- Lampshaded in Burn Notice when Michael states how surveillance duty is boring and how guards watching sports rather than keeping watch has led to a lot of victories for the enemies.
- In the Clone episode "The Ian Cam", the agents who are supposed to be monitoring the feed from the tiny camera implanted in Ian's eye are watching archived footage of Ian trying to flirt when Ian walks into the surveillance room. Once Ian knows about the surveillance, he proceeds to Bluff The Eavesdropper.
- Final Fantasy VII shows us the security camera guy at Shinra Building only for a few seconds, but we get the message he's bored out of his mind and does absolutely nothing. AVALANCHE sneaks effortlessly past his cameras.
- The Dig opens with a cutscene showing a tracking station in Borneo, whose operator (Steve Blum, playing a Southern-Fried Genius) is on the phone to his "darlin'", explaining that the most interesting thing there is a day when it doesn't rain. Until an asteroid on a collision course with Earth shows up on his scope...
- Phoenix Wright: Ace Attorney has Jake Marshall, who is the security officer in charge of the police department's evidence room. He goes beyond simply being a slacker seeing as how he only checks in at his post once every few weeks. He justifies this with the fact that the room has 24 hour surveillance by security cameras, so their doesn't need to be someone their watching the screens...although one has to wonder how he wasn't fired seeing as how he pretty much skips work more time then he actually GOES IN. It's said in dialogue that the security footage is checked every hour and if nothing suspicious is seen on it then that hour's footage is erased. Although it's hinted that the footage is checked electronically by a machine rather then manually. So in some sense Jake's logic makes sense... although not really, seeing as how if anything were to happen in the evidence room there would be no one there to stop it. Which incidentally ended up happening in the form of a murder. Although it's assumed that on this occasion, Jake was preparing to dress as Goodman and steal the SL-9 Evidence. Which ended up itself, resulting in what was first thought to be a "murder" in the evidence room but was actually a fight.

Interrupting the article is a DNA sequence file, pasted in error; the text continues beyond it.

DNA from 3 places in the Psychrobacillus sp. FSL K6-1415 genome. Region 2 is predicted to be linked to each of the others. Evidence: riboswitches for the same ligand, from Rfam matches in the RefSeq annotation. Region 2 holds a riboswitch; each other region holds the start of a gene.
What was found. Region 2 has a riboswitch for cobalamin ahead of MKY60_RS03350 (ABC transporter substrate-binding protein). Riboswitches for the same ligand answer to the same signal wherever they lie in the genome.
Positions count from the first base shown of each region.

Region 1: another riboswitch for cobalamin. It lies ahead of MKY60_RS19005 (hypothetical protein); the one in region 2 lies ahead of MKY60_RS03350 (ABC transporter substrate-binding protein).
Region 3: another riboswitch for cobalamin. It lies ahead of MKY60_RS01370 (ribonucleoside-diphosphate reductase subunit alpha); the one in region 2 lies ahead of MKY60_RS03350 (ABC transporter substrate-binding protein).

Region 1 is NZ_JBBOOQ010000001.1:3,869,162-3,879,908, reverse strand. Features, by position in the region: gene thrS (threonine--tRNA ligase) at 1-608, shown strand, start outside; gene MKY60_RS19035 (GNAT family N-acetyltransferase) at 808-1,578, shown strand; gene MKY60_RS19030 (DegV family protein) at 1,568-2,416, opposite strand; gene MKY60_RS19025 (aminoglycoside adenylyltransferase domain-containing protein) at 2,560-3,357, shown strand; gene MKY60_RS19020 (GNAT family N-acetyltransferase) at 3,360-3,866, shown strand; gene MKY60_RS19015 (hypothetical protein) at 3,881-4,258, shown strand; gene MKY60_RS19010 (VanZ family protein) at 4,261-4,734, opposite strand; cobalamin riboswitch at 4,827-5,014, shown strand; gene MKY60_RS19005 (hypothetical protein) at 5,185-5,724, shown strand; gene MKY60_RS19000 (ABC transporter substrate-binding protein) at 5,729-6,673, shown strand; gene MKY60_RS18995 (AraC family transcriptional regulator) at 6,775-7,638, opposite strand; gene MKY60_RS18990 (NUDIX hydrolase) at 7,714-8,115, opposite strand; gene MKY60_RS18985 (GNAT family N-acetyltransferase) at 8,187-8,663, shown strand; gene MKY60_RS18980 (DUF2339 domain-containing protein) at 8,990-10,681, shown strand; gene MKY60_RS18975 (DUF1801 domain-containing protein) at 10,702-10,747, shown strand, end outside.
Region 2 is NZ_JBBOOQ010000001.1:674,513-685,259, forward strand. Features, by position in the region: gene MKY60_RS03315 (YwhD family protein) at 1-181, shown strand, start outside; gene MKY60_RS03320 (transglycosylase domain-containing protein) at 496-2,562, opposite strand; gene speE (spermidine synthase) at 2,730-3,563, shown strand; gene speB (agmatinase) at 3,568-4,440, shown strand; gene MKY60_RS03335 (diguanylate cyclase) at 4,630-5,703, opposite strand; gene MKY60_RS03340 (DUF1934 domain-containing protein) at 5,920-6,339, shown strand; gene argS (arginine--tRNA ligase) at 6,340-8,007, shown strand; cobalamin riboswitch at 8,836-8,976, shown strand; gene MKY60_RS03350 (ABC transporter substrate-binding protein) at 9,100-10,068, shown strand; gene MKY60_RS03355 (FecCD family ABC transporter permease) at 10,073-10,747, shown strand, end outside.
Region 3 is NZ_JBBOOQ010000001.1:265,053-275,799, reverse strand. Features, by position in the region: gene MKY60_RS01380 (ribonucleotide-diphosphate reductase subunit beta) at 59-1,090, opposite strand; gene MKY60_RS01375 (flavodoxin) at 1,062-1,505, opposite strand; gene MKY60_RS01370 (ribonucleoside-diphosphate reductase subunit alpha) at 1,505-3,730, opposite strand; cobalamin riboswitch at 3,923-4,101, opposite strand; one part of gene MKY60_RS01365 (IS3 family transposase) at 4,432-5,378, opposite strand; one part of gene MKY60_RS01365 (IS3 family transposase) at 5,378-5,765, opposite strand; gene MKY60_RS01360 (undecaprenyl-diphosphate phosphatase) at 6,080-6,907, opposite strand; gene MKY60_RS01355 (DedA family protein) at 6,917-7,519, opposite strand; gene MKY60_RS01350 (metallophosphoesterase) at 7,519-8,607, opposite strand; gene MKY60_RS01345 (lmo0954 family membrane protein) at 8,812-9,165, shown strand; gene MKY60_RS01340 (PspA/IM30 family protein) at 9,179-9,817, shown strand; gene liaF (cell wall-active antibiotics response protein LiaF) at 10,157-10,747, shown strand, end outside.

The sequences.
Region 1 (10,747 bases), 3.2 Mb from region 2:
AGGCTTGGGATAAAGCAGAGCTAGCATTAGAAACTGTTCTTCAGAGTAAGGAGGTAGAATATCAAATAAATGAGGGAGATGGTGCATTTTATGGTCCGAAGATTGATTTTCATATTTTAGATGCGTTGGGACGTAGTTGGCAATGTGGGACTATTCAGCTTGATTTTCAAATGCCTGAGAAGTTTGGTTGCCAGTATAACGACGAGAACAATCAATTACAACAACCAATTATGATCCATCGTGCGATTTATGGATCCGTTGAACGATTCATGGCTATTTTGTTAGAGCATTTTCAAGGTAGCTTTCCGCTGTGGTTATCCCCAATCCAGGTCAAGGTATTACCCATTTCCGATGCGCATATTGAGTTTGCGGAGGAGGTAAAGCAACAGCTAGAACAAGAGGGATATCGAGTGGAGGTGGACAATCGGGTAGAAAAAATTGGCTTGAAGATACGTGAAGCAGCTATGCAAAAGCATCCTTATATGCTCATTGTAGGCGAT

- The VeggieTales episode "Larry-Boy and the Fib from Outer Space!" has Jimmy and Jerry Gourd as two technicians whose entire job is to monitor the sky, and to turn on the Larry-Signal if they see anything from space approaching the city. In their one scene, Jerry sees the eponymous Fib on his monitor and freezes in panic—while Jimmy, completely oblivious, complains about how boring this job is, and how nothing ever happens.
- Scooby-Doo and the Alien Invaders has a trio of scientists who man a satellite station watching for evidence of extraterrestrial life. While not slobs, they're cynical about any hope of success and joke about the massive collection of static they've collected. Fortunately, they've found other ways to occupy the time.
- This is how Tommy and Chuckie got lost in the Toy Palace in Rugrats, despite the security system being top-of-the-line.